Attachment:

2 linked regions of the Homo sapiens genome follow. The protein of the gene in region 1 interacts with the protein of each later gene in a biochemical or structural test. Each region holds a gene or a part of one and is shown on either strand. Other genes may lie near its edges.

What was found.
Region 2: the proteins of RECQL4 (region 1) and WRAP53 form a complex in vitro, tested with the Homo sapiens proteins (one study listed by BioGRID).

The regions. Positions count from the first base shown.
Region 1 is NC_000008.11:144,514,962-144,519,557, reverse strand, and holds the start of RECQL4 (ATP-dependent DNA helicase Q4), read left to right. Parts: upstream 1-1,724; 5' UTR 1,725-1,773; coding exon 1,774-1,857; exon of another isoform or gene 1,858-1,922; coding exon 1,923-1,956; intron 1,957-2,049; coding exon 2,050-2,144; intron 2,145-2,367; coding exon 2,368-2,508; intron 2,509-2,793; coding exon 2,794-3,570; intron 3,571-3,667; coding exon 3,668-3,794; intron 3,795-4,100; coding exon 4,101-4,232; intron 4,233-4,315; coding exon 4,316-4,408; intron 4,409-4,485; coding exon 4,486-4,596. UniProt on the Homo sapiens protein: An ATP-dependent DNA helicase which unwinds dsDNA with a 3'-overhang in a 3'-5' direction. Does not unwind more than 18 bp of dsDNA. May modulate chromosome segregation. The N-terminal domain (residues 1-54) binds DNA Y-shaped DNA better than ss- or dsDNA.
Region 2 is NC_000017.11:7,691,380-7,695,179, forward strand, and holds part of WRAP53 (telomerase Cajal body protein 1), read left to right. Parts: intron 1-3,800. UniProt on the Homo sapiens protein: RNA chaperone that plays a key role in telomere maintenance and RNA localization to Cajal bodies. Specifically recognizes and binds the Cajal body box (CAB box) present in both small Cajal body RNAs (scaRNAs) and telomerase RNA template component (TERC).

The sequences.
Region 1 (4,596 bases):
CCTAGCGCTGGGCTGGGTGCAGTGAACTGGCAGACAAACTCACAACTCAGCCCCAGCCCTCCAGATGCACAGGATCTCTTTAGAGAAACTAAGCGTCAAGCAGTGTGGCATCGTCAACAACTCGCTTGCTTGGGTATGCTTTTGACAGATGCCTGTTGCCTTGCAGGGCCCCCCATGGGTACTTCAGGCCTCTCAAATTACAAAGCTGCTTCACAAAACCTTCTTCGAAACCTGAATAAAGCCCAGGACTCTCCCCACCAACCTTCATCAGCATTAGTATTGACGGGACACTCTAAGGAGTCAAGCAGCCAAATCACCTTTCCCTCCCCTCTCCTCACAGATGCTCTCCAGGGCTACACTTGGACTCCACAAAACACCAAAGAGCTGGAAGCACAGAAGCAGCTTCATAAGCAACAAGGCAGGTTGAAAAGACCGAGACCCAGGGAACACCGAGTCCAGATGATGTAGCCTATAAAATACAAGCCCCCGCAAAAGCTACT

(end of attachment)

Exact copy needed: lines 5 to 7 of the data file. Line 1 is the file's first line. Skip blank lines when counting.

Region 1 is NC_000008.11:144,514,962-144,519,557, reverse strand, and holds the start of RECQL4 (ATP-dependent DNA helicase Q4), read left to right. Parts: upstream 1-1,724; 5' UTR 1,725-1,773; coding exon 1,774-1,857; exon of another isoform or gene 1,858-1,922; coding exon 1,923-1,956; intron 1,957-2,049; coding exon 2,050-2,144; intron 2,145-2,367; coding exon 2,368-2,508; intron 2,509-2,793; coding exon 2,794-3,570; intron 3,571-3,667; coding exon 3,668-3,794; intron 3,795-4,100; coding exon 4,101-4,232; intron 4,233-4,315; coding exon 4,316-4,408; intron 4,409-4,485; coding exon 4,486-4,596. UniProt on the Homo sapiens protein: An ATP-dependent DNA helicase which unwinds dsDNA with a 3'-overhang in a 3'-5' direction. Does not unwind more than 18 bp of dsDNA. May modulate chromosome segregation. The N-terminal domain (residues 1-54) binds DNA Y-shaped DNA better than ss- or dsDNA.
Region 2 is NC_000017.11:7,691,380-7,695,179, forward strand, and holds part of WRAP53 (telomerase Cajal body protein 1), read left to right. Parts: intron 1-3,800. UniProt on the Homo sapiens protein: RNA chaperone that plays a key role in telomere maintenance and RNA localization to Cajal bodies. Specifically recognizes and binds the Cajal body box (CAB box) present in both small Cajal body RNAs (scaRNAs) and telomerase RNA template component (TERC).

The sequences.